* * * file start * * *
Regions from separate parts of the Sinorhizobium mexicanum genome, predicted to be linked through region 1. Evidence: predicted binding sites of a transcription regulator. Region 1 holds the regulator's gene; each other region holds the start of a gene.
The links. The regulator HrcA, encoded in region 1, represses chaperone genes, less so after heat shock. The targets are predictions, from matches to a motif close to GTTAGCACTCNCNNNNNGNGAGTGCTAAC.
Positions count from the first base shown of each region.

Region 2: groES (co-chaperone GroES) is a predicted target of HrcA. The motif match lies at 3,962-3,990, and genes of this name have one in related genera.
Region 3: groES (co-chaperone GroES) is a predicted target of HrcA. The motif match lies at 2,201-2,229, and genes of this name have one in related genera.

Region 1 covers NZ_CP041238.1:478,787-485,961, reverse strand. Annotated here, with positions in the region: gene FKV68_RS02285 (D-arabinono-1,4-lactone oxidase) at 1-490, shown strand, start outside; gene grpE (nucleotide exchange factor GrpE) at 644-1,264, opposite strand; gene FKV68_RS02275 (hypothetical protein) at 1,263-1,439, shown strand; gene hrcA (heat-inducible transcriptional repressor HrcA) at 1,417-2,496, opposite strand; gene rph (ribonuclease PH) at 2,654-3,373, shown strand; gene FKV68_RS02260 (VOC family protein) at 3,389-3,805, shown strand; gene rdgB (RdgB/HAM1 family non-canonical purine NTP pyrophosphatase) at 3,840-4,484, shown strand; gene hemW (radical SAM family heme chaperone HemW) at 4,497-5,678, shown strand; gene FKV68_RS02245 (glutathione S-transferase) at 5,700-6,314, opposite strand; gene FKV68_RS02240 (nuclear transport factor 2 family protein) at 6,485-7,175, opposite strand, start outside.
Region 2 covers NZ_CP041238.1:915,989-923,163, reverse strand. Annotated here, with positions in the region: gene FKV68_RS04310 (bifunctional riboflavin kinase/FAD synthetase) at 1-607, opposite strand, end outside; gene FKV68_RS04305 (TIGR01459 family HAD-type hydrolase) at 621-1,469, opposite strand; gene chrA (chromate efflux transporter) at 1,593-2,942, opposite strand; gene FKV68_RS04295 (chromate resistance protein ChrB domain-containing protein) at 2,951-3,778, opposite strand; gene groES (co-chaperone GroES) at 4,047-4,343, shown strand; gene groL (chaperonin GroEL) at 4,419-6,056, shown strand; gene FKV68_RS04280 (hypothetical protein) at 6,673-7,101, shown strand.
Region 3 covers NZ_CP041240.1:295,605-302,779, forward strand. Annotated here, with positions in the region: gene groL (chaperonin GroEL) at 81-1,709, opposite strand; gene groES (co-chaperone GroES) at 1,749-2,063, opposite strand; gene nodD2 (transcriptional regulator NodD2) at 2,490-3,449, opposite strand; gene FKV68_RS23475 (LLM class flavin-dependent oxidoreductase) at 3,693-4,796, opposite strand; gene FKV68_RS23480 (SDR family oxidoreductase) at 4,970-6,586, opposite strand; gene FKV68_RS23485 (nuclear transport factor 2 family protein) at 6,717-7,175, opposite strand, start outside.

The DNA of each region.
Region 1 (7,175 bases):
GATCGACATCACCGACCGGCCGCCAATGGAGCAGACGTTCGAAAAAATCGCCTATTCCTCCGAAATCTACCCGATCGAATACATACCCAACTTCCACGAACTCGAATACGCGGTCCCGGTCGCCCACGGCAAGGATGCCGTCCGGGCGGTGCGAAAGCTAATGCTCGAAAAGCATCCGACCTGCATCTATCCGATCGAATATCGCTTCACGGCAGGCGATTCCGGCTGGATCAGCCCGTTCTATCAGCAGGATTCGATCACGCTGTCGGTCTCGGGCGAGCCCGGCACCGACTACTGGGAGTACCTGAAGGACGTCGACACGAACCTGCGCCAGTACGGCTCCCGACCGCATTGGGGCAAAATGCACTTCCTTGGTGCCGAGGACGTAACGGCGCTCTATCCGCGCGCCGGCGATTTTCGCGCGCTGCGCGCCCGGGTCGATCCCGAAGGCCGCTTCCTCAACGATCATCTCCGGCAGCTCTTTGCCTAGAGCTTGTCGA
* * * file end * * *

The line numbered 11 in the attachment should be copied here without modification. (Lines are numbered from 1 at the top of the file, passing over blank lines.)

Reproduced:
GATCGACATCACCGACCGGCCGCCAATGGAGCAGACGTTCGAAAAAATCGCCTATTCCTCCGAAATCTACCCGATCGAATACATACCCAACTTCCACGAACTCGAATACGCGGTCCCGGTCGCCCACGGCAAGGATGCCGTCCGGGCGGTGCGAAAGCTAATGCTCGAAAAGCATCCGACCTGCATCTATCCGATCGAATATCGCTTCACGGCAGGCGATTCCGGCTGGATCAGCCCGTTCTATCAGCAGGATTCGATCACGCTGTCGGTCTCGGGCGAGCCCGGCACCGACTACTGGGAGTACCTGAAGGACGTCGACACGAACCTGCGCCAGTACGGCTCCCGACCGCATTGGGGCAAAATGCACTTCCTTGGTGCCGAGGACGTAACGGCGCTCTATCCGCGCGCCGGCGATTTTCGCGCGCTGCGCGCCCGGGTCGATCCCGAAGGCCGCTTCCTCAACGATCATCTCCGGCAGCTCTTTGCCTAGAGCTTGTCGA